About my research:
As a part of Dr. Kristen Buck’s lab, I study the biogeochemical cycling of trace metals in the oceans, with specific focus on their organic speciation. My project uses humic substances, a terrestrial degradation product, as a model ligand to better understand the types of ligands that interact with and bind iron. Using electrochemical methods, I can assess what proportion of marine ligands behave similarly to humic substances in their interactions with iron and how they are distributed. The samples for my project are from GEOTRACES cruise GP16 in the eastern tropical South Pacific, stretching from the coast of Peru out into the South Pacific Gyre. As we continue to learn about what types of organic molecules bind with iron, we will gain a better picture of how iron cycles throughout the world’s oceans, which is important to understand because of the critical role that iron plays in controlling primary productivity in the ocean.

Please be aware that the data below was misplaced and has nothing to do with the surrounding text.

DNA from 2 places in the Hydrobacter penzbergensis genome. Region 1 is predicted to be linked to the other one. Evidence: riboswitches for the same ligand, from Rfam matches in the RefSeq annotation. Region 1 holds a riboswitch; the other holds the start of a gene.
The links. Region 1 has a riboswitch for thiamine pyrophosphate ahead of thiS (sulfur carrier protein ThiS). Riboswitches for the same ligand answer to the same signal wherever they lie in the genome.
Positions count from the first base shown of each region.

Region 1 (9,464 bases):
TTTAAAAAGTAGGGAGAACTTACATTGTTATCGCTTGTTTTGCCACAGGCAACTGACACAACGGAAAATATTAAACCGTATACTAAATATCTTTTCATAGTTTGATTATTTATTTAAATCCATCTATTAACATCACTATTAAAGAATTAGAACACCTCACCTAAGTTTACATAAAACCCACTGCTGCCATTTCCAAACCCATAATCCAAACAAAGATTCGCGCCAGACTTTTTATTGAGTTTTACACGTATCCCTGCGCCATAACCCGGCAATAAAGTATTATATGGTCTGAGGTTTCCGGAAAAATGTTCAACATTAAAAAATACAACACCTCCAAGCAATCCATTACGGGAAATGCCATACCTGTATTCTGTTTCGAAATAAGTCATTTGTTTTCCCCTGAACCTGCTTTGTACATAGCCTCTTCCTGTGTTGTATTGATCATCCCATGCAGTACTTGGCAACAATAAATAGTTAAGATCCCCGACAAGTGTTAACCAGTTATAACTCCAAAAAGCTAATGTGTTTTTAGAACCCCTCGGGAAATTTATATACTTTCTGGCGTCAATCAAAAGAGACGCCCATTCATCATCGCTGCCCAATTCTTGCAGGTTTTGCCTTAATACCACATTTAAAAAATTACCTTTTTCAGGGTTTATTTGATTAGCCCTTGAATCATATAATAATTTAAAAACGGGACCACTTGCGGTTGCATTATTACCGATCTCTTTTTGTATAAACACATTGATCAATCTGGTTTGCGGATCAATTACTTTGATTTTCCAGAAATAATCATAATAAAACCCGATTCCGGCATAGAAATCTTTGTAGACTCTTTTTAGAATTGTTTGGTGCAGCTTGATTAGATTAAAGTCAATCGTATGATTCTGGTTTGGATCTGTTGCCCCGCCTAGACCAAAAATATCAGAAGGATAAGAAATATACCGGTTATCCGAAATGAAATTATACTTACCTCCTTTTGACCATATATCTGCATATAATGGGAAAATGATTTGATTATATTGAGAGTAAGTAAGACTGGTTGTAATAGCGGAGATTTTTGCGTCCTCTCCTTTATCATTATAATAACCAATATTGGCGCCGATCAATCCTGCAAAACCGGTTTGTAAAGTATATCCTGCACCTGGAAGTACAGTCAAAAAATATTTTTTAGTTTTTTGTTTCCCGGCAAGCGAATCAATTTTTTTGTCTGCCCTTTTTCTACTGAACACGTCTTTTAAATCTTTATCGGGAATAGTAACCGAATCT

CMS has an awesome community in an up and coming city. Student success is valued, and there is a positive atmosphere throughout the entire college. Collaboration is encouraged within the college, with the hub of agencies in St. Petersburg (NOAA, USGS, FWRI, etc.), nationally, and internationally. CMS has a small school feel, but the science that it puts out compares with major oceanographic programs from around the country. It’s also great to live in a city that values the work that we do. St. Petersburg is extremely proud of all the cutting edge marine science research happening here at the college and at the surrounding agencies.